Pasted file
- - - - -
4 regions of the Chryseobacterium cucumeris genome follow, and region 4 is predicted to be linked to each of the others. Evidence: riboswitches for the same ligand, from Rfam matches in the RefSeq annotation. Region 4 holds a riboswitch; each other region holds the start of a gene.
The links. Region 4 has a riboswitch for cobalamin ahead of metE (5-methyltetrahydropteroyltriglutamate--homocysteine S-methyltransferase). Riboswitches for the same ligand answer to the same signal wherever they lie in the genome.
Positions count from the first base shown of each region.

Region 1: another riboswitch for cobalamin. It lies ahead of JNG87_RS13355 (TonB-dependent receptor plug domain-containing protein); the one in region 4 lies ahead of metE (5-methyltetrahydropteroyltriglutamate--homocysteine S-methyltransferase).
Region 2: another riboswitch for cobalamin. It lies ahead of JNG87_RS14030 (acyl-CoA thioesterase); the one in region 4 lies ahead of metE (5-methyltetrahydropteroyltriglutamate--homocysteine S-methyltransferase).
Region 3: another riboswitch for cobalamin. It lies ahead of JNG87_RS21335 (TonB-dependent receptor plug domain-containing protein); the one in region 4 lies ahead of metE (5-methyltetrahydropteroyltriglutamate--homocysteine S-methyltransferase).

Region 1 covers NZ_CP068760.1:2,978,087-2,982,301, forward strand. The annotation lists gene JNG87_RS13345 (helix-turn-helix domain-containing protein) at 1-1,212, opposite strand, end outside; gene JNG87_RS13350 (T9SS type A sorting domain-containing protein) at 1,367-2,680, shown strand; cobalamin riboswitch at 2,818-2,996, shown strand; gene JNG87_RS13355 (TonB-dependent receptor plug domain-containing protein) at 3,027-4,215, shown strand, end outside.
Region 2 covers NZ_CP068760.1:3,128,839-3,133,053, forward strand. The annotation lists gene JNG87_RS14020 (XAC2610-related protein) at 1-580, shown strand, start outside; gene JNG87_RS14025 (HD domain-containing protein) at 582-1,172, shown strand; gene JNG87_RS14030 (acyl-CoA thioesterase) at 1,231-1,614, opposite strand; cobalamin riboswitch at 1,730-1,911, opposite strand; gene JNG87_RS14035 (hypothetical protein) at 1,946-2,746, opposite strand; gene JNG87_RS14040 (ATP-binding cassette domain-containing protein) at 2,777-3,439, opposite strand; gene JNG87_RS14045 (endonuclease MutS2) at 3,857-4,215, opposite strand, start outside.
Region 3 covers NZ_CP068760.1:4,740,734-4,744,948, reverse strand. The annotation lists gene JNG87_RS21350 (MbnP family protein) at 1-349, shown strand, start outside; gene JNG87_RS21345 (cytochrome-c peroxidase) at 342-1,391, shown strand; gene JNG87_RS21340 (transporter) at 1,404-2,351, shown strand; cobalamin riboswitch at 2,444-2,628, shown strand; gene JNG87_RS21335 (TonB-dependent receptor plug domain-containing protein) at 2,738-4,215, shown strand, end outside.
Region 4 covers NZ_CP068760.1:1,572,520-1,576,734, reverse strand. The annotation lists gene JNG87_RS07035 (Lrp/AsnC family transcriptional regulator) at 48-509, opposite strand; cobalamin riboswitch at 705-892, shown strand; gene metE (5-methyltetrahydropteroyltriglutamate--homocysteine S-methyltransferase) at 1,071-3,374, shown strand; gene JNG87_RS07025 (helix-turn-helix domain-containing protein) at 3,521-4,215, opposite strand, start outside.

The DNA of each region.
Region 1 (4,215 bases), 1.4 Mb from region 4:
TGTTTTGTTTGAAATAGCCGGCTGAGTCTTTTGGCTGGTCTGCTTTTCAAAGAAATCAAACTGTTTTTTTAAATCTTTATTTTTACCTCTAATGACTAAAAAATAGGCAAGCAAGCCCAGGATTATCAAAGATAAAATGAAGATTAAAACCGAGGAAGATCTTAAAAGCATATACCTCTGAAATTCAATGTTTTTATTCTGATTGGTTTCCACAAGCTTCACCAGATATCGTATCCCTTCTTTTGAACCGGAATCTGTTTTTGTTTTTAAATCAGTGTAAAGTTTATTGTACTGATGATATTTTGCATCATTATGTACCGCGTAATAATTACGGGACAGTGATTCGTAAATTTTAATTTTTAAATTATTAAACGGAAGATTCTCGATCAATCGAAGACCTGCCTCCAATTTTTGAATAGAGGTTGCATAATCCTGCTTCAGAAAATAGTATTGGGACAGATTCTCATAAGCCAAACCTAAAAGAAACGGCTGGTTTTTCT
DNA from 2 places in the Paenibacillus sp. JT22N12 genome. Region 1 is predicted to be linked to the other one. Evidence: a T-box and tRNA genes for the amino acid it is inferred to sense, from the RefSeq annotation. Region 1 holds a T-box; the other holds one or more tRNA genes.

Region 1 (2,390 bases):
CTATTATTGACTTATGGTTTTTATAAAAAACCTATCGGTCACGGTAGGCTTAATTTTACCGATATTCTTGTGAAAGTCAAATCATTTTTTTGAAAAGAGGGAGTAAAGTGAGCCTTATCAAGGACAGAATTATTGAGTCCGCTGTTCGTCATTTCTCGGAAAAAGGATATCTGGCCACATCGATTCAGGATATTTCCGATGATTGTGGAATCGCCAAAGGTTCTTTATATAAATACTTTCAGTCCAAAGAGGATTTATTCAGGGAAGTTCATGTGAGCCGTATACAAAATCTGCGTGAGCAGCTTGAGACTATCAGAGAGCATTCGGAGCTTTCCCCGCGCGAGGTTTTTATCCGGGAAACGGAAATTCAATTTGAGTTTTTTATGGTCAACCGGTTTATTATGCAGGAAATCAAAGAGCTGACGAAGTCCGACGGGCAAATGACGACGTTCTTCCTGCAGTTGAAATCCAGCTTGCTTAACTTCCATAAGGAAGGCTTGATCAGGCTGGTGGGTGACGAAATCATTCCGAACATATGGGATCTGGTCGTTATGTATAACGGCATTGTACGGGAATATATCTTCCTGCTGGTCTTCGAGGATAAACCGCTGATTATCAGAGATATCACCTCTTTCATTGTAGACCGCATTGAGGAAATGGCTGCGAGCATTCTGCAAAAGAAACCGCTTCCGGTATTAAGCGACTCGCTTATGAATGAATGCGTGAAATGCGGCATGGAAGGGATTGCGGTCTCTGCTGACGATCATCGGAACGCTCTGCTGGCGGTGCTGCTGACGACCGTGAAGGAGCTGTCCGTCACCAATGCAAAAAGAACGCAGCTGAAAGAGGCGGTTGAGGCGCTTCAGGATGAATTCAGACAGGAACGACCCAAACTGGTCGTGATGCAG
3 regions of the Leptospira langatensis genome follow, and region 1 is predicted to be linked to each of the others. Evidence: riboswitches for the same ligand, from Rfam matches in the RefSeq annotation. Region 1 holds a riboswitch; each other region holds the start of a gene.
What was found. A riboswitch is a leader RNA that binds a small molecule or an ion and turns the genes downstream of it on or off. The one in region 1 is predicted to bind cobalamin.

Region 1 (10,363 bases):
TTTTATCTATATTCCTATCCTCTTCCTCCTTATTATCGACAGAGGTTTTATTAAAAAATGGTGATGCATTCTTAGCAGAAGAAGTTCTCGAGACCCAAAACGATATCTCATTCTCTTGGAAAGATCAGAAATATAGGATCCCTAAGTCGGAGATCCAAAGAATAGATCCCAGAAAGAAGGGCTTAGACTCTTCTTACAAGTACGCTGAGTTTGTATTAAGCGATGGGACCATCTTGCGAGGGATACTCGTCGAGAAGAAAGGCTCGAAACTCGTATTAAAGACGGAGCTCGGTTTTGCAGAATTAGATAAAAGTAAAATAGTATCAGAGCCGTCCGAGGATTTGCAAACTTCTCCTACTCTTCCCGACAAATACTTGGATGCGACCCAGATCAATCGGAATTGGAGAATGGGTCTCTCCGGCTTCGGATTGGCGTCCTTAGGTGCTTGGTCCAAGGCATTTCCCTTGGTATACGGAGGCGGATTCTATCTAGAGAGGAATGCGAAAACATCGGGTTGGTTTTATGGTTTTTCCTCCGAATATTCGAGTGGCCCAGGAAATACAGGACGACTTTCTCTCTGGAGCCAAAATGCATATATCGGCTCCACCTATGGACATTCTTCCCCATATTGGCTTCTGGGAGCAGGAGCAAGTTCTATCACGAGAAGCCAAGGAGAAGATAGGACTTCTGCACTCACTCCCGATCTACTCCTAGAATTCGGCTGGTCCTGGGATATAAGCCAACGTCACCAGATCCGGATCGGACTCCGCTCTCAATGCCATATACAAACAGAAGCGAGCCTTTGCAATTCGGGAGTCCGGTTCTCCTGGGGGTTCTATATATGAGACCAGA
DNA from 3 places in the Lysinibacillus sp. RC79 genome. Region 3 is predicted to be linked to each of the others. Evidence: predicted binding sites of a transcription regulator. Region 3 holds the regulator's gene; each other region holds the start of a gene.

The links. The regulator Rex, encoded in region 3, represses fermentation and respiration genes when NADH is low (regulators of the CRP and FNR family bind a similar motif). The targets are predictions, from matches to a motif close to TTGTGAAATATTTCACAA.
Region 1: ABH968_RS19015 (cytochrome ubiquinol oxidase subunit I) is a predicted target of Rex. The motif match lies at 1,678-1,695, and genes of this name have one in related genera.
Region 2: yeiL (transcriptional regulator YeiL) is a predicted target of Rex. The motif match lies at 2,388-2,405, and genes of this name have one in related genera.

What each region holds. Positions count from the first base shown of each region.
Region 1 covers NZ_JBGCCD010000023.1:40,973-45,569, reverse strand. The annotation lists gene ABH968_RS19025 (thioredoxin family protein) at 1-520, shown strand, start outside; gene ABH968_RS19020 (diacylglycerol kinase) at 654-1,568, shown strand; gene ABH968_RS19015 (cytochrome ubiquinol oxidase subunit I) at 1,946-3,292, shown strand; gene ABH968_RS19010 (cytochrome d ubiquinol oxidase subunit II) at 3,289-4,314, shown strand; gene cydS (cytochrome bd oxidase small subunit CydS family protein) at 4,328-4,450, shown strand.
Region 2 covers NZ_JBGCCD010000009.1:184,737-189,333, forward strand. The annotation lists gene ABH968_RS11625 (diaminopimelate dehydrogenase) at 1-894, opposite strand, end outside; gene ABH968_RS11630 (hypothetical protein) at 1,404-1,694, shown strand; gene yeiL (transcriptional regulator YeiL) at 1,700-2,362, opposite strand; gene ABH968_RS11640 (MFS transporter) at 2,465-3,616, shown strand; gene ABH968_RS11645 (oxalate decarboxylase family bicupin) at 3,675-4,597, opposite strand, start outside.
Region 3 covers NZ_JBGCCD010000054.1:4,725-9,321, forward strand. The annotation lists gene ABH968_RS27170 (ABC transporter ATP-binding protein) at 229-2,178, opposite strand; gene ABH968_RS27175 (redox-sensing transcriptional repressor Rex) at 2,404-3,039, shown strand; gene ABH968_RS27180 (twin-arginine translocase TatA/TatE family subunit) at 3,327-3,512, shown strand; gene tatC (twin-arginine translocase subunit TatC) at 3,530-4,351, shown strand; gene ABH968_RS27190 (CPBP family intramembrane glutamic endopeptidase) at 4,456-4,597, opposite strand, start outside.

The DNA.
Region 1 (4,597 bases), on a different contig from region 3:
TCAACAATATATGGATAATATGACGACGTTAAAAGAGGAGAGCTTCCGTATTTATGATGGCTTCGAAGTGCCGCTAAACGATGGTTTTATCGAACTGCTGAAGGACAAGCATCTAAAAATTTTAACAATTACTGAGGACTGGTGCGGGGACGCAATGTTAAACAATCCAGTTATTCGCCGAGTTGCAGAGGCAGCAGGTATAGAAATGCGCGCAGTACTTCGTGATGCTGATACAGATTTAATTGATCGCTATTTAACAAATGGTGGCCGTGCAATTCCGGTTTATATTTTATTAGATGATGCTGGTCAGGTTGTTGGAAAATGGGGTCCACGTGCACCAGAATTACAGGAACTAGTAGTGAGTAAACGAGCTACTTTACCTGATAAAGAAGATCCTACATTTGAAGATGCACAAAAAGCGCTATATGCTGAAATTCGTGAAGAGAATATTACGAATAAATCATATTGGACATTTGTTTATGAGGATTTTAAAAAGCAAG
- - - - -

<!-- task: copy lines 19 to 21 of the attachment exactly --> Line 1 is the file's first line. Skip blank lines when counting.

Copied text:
Region 1 (10,363 bases):
TTTTATCTATATTCCTATCCTCTTCCTCCTTATTATCGACAGAGGTTTTATTAAAAAATGGTGATGCATTCTTAGCAGAAGAAGTTCTCGAGACCCAAAACGATATCTCATTCTCTTGGAAAGATCAGAAATATAGGATCCCTAAGTCGGAGATCCAAAGAATAGATCCCAGAAAGAAGGGCTTAGACTCTTCTTACAAGTACGCTGAGTTTGTATTAAGCGATGGGACCATCTTGCGAGGGATACTCGTCGAGAAGAAAGGCTCGAAACTCGTATTAAAGACGGAGCTCGGTTTTGCAGAATTAGATAAAAGTAAAATAGTATCAGAGCCGTCCGAGGATTTGCAAACTTCTCCTACTCTTCCCGACAAATACTTGGATGCGACCCAGATCAATCGGAATTGGAGAATGGGTCTCTCCGGCTTCGGATTGGCGTCCTTAGGTGCTTGGTCCAAGGCATTTCCCTTGGTATACGGAGGCGGATTCTATCTAGAGAGGAATGCGAAAACATCGGGTTGGTTTTATGGTTTTTCCTCCGAATATTCGAGTGGCCCAGGAAATACAGGACGACTTTCTCTCTGGAGCCAAAATGCATATATCGGCTCCACCTATGGACATTCTTCCCCATATTGGCTTCTGGGAGCAGGAGCAAGTTCTATCACGAGAAGCCAAGGAGAAGATAGGACTTCTGCACTCACTCCCGATCTACTCCTAGAATTCGGCTGGTCCTGGGATATAAGCCAACGTCACCAGATCCGGATCGGACTCCGCTCTCAATGCCATATACAAACAGAAGCGAGCCTTTGCAATTCGGGAGTCCGGTTCTCCTGGGGGTTCTATATATGAGACCAGA
DNA from 3 places in the Lysinibacillus sp. RC79 genome. Region 3 is predicted to be linked to each of the others. Evidence: predicted binding sites of a transcription regulator. Region 3 holds the regulator's gene; each other region holds the start of a gene.